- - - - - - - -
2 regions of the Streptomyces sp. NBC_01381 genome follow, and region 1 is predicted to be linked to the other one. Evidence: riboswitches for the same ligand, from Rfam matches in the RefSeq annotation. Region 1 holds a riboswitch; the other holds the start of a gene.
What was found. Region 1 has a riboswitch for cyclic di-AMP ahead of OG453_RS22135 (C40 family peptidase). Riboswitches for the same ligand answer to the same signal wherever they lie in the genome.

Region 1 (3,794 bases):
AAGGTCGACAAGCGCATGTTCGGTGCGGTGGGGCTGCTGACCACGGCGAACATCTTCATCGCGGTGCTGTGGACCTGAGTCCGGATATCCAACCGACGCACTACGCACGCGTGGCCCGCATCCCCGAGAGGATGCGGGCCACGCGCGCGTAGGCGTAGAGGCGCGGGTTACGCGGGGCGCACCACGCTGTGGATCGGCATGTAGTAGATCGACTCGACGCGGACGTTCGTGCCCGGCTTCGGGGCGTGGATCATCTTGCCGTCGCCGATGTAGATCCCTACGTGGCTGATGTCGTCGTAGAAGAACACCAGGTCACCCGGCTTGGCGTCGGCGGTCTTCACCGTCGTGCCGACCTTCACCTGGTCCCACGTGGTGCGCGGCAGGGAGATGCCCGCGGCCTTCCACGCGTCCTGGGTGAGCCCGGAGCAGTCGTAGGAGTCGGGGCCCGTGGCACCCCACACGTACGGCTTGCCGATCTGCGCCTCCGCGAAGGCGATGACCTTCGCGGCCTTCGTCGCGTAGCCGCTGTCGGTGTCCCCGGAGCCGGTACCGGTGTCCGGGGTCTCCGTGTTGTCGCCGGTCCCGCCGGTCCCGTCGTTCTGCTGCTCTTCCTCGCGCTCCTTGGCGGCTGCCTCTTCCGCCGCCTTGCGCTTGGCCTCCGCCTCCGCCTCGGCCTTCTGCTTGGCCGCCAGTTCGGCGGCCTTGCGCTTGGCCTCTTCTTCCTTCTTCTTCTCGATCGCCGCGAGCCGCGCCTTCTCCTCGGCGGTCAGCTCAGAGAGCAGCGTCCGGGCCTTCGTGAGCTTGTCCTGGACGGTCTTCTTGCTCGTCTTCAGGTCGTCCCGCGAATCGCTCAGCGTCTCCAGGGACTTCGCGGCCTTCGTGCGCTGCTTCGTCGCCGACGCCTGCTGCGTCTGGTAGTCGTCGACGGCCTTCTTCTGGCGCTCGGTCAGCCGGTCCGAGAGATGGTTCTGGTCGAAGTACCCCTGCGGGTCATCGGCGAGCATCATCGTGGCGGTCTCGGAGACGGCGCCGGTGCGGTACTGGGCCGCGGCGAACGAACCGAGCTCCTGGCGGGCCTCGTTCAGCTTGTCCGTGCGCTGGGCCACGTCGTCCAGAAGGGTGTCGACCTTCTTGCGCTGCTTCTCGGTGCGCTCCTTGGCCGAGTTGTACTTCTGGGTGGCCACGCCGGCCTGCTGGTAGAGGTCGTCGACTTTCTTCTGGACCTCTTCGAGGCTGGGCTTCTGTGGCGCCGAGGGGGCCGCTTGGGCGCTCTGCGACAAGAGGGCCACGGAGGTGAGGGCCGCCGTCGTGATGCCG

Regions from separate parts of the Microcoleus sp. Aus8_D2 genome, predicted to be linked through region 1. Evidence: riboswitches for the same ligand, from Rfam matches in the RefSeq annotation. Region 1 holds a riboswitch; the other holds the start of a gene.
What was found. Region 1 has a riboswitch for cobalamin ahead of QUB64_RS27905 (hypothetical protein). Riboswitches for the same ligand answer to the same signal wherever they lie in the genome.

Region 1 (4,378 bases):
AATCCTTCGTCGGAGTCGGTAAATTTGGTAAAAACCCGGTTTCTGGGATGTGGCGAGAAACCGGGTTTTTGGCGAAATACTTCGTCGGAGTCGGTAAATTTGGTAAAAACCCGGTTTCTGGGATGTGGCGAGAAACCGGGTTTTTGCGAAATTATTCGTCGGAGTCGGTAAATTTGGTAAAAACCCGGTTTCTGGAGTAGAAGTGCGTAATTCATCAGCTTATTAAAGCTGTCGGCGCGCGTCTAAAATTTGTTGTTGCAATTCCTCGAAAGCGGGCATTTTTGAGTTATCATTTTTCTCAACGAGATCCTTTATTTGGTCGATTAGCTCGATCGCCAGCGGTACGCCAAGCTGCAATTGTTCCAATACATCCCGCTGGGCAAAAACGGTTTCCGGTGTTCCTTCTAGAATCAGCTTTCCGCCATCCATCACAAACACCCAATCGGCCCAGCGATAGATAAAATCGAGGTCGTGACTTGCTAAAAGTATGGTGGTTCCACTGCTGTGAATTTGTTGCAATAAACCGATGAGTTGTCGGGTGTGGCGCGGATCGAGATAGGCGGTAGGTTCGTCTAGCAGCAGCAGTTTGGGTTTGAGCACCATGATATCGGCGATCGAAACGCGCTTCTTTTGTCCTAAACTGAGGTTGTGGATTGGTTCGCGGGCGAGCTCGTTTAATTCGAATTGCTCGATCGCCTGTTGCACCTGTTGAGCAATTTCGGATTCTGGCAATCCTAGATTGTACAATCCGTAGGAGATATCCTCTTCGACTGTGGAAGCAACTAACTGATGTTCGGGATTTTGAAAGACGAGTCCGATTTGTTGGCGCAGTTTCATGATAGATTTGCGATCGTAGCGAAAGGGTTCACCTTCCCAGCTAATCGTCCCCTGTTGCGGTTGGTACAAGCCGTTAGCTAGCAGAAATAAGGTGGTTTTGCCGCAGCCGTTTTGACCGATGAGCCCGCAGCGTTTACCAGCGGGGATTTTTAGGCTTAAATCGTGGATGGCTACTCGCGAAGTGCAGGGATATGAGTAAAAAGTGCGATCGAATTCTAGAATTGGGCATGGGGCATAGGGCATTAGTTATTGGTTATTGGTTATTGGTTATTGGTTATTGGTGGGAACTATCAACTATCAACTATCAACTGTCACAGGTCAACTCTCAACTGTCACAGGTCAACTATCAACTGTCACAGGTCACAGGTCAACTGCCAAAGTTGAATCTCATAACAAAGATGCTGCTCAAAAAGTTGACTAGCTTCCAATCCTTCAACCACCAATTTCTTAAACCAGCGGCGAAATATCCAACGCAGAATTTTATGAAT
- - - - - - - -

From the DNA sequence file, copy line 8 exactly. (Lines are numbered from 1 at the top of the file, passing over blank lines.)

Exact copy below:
AATCCTTCGTCGGAGTCGGTAAATTTGGTAAAAACCCGGTTTCTGGGATGTGGCGAGAAACCGGGTTTTTGGCGAAATACTTCGTCGGAGTCGGTAAATTTGGTAAAAACCCGGTTTCTGGGATGTGGCGAGAAACCGGGTTTTTGCGAAATTATTCGTCGGAGTCGGTAAATTTGGTAAAAACCCGGTTTCTGGAGTAGAAGTGCGTAATTCATCAGCTTATTAAAGCTGTCGGCGCGCGTCTAAAATTTGTTGTTGCAATTCCTCGAAAGCGGGCATTTTTGAGTTATCATTTTTCTCAACGAGATCCTTTATTTGGTCGATTAGCTCGATCGCCAGCGGTACGCCAAGCTGCAATTGTTCCAATACATCCCGCTGGGCAAAAACGGTTTCCGGTGTTCCTTCTAGAATCAGCTTTCCGCCATCCATCACAAACACCCAATCGGCCCAGCGATAGATAAAATCGAGGTCGTGACTTGCTAAAAGTATGGTGGTTCCACTGCTGTGAATTTGTTGCAATAAACCGATGAGTTGTCGGGTGTGGCGCGGATCGAGATAGGCGGTAGGTTCGTCTAGCAGCAGCAGTTTGGGTTTGAGCACCATGATATCGGCGATCGAAACGCGCTTCTTTTGTCCTAAACTGAGGTTGTGGATTGGTTCGCGGGCGAGCTCGTTTAATTCGAATTGCTCGATCGCCTGTTGCACCTGTTGAGCAATTTCGGATTCTGGCAATCCTAGATTGTACAATCCGTAGGAGATATCCTCTTCGACTGTGGAAGCAACTAACTGATGTTCGGGATTTTGAAAGACGAGTCCGATTTGTTGGCGCAGTTTCATGATAGATTTGCGATCGTAGCGAAAGGGTTCACCTTCCCAGCTAATCGTCCCCTGTTGCGGTTGGTACAAGCCGTTAGCTAGCAGAAATAAGGTGGTTTTGCCGCAGCCGTTTTGACCGATGAGCCCGCAGCGTTTACCAGCGGGGATTTTTAGGCTTAAATCGTGGATGGCTACTCGCGAAGTGCAGGGATATGAGTAAAAAGTGCGATCGAATTCTAGAATTGGGCATGGGGCATAGGGCATTAGTTATTGGTTATTGGTTATTGGTTATTGGTTATTGGTGGGAACTATCAACTATCAACTATCAACTGTCACAGGTCAACTCTCAACTGTCACAGGTCAACTATCAACTGTCACAGGTCACAGGTCAACTGCCAAAGTTGAATCTCATAACAAAGATGCTGCTCAAAAAGTTGACTAGCTTCCAATCCTTCAACCACCAATTTCTTAAACCAGCGGCGAAATATCCAACGCAGAATTTTATGAAT